December 12, 2011
Focus is hard to achieve and even harder to maintain. This is mostly because of the tremendous number of distractions we face everyday. Small business owners become unfocused because of the myriad tasks, crises or opportunities that pop up everyday. Throw in a challenging economic climate and the focus challenge gets even worst. To combat this, you can employ one of the most powerful focusing methods I know – deadlines.
The Art of Setting Deadlines
Deadlines can be a scary thing. The original definition stems from a line around a prison which if crossed, would result in getting shot. Thankfully, deadlines today are not about life and death but rather about accomplishments on a timeline. Deadlines should be used to set a brisk pace of accomplishment but not a panicked pace of chaos. All deadlines should be rooted in solid business judgement and not thrown out just to have one.
Deadlines Are Not Goals
Every business has a set of goals and metrics it needs to hit. These goals are usually time sensitive and probably revolve around month, quarter and year end. Those dates are natural deadlines that you can use as both short term and long term yardsticks on your performance. The difference between setting a goal and a deadline stems from the desire to achieve (goal) and having to achieve (deadline). Deadlines don’t take the place of goals – rather, they help you achieve your goals by getting tasks completed that are within your control. For example, lets say you want to increase your sales by 20% in 3 months. That’s clearly a goal since achieving that is somewhat out of your control. What’s in your control is the plan to increase those sales. Clearly, in order to increase sales, you need a plan and that plan should include deadlines.
Practical Deadline Setting
In order for a task to have a deadline, it must be achievable, given the resources within your control. If it’s not, then it’s just a goal. It’s important to distinguish between the two because the whole point of a deadline is that it needs to be completed by a certain date. To help you set deadlines and achieve them, consider the 4 step process listed below:
Step 1: Pick What’s Under Your Control
What we can directly control are prime candidates for deadlines. This is important because when you set a deadline, you need to have all of the tools and resources available to achieve it or it’s just a goal. Keep this in mind when you set deadlines – otherwise you will just get frustrated.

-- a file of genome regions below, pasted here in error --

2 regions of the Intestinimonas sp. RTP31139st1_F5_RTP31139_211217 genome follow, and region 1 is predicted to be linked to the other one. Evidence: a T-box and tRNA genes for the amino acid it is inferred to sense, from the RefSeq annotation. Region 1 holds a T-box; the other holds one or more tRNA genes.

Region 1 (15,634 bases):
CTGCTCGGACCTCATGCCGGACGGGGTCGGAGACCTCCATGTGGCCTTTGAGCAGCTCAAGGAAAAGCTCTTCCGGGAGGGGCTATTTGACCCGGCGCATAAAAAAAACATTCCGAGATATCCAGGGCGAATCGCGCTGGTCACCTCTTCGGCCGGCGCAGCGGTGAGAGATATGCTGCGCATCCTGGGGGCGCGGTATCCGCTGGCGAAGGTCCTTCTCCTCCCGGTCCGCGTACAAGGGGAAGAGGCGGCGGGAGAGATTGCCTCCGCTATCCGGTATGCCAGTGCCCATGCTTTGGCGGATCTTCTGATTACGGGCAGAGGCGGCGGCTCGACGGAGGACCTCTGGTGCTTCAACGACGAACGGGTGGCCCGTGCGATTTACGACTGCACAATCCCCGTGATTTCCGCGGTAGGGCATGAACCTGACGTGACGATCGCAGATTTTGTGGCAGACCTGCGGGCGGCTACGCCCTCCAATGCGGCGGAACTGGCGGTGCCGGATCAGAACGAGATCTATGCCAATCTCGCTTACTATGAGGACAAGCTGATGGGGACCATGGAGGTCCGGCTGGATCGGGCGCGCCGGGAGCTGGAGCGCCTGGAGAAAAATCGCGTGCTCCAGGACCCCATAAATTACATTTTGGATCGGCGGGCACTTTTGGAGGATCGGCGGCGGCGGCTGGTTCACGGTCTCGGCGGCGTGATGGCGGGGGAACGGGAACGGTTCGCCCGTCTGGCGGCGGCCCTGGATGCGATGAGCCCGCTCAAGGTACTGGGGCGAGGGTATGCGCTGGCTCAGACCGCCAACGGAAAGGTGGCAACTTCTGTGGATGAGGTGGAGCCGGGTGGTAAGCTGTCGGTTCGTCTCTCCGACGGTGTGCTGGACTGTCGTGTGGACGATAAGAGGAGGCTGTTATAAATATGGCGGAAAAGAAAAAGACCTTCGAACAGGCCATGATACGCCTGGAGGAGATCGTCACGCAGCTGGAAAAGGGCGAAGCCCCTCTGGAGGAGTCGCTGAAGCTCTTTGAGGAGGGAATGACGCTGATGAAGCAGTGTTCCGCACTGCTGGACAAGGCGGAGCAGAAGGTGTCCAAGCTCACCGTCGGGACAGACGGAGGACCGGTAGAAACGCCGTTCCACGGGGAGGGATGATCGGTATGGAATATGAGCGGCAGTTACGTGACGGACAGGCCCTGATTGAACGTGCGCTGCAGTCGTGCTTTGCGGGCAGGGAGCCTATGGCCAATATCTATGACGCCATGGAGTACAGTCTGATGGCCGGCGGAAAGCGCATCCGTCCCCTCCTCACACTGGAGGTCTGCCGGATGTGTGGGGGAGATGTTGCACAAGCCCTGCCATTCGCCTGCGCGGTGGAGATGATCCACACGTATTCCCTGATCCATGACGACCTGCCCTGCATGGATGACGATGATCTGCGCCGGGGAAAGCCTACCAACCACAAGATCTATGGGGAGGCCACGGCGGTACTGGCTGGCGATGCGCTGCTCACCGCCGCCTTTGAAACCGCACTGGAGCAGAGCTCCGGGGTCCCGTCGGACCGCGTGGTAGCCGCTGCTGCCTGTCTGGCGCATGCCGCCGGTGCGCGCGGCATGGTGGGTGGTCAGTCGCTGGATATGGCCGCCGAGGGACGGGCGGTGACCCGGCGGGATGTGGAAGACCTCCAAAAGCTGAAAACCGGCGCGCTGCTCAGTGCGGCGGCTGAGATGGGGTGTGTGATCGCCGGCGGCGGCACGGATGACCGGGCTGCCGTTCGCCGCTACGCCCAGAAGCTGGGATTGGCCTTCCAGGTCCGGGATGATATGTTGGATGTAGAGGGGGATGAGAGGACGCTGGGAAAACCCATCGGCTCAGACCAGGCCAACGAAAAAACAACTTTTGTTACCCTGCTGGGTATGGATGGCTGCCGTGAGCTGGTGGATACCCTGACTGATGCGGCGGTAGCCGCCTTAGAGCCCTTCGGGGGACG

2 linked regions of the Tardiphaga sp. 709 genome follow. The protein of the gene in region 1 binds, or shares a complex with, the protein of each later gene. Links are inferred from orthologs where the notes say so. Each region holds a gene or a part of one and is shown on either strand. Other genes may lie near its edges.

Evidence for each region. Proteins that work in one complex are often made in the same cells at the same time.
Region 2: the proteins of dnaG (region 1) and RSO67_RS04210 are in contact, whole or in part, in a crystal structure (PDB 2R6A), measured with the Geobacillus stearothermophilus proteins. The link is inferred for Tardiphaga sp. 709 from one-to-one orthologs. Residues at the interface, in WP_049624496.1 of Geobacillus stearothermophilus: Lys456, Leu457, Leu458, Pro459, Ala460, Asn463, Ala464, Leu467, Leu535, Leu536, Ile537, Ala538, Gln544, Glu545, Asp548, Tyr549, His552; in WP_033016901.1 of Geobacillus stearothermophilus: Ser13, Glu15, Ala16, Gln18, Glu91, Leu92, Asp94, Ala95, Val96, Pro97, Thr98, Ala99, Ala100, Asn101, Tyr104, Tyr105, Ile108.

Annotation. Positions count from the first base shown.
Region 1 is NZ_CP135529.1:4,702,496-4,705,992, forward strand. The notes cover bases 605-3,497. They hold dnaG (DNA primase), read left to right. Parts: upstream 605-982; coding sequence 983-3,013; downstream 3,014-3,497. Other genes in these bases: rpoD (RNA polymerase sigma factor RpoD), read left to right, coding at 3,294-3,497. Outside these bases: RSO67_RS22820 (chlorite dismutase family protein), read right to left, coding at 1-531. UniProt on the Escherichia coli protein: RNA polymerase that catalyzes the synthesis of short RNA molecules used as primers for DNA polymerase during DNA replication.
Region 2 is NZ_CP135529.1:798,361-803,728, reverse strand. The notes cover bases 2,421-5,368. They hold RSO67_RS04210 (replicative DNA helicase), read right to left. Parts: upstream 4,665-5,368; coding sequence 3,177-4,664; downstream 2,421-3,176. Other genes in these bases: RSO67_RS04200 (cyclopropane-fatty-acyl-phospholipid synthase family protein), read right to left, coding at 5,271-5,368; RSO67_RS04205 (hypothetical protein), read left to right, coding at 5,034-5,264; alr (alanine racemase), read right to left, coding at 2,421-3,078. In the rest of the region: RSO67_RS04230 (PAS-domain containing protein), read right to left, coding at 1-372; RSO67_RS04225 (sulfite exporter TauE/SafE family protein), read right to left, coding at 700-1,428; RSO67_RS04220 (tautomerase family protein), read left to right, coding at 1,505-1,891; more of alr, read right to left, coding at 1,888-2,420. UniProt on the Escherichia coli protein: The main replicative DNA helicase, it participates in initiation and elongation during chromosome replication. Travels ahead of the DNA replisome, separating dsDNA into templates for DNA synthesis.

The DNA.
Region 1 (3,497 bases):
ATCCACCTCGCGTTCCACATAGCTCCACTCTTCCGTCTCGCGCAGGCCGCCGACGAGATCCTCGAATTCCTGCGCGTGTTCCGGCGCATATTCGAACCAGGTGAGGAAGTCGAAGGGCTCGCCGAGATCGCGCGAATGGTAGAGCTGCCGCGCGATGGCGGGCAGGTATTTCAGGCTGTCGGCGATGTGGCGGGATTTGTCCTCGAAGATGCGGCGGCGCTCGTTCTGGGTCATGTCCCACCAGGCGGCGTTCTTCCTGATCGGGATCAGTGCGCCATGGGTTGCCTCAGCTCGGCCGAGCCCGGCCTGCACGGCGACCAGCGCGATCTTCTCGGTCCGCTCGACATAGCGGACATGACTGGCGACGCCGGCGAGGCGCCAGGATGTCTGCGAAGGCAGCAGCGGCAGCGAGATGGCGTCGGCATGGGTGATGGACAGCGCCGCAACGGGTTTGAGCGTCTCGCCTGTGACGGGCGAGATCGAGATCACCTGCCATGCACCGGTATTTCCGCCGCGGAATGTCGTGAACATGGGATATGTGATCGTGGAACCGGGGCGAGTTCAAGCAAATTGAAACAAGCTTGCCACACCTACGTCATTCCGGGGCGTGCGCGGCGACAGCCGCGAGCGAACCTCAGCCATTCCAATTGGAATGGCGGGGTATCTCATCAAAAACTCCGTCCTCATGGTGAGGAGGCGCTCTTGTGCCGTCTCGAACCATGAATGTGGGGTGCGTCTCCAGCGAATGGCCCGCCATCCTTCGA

Step 2: Identify Tasks That Help Your Goals
A great way to set deadlines is to tie them to goals. As our example above showed, there are things that must be done in order to achieve a goal. From filing your taxes to sending out that proposal, these tasks are critical to complete quickly s they are appropriate for setting deadlines.
Step 3: Dedicate Time Each Day:
Once you set a deadline, you must be dedicated to getting it done. That means you have to work on it each and everyday. This is the beautiful thing about a task with a deadline – it should be only a matter of investing the time to complete it.
Step 4: Finish It No Matter What
A deadline means that whatever you are working on is time sensitive and must be completed by the deadline date. It’s important to adhere to this no matter what – even if it means staying up all night. Think about it this way, once your deadline task is finished, you can move on to other things.
Deadlines Will Help You Succeed
Part of the beauty of deadlines is that they force us to finish tasks. This may seem trivial but most small business people (in fact, most people) tend to put off tasks because they are too busy or don’t have enough time. By setting deadlines, these “I’ll get around to it” tasks get completed. Why this is important is that the success of completion builds on itself. Pretty soon, your goals are starting to get achieved because you are taking control of what you can accomplish. This, in turn, gives you more time to focus on your goals. Go ahead, give it a try. Set some deadlines and watch what happens.
About the Author: Jarie Bolander is an engineer by training, entrepreneur by nature and leader by endurance. His new site, EnduranceLeader.com combines two of his passions – leadership and endurance athletics. The main premise behind Endurance Leader is that by enduring through hardships and struggle, we can conquer anything. Jarie also used to be a SCORE counselor, where he helped over 200 entrepreneurs stay focused on what’s important. You can follow him on Twitter via @EnduranceLeader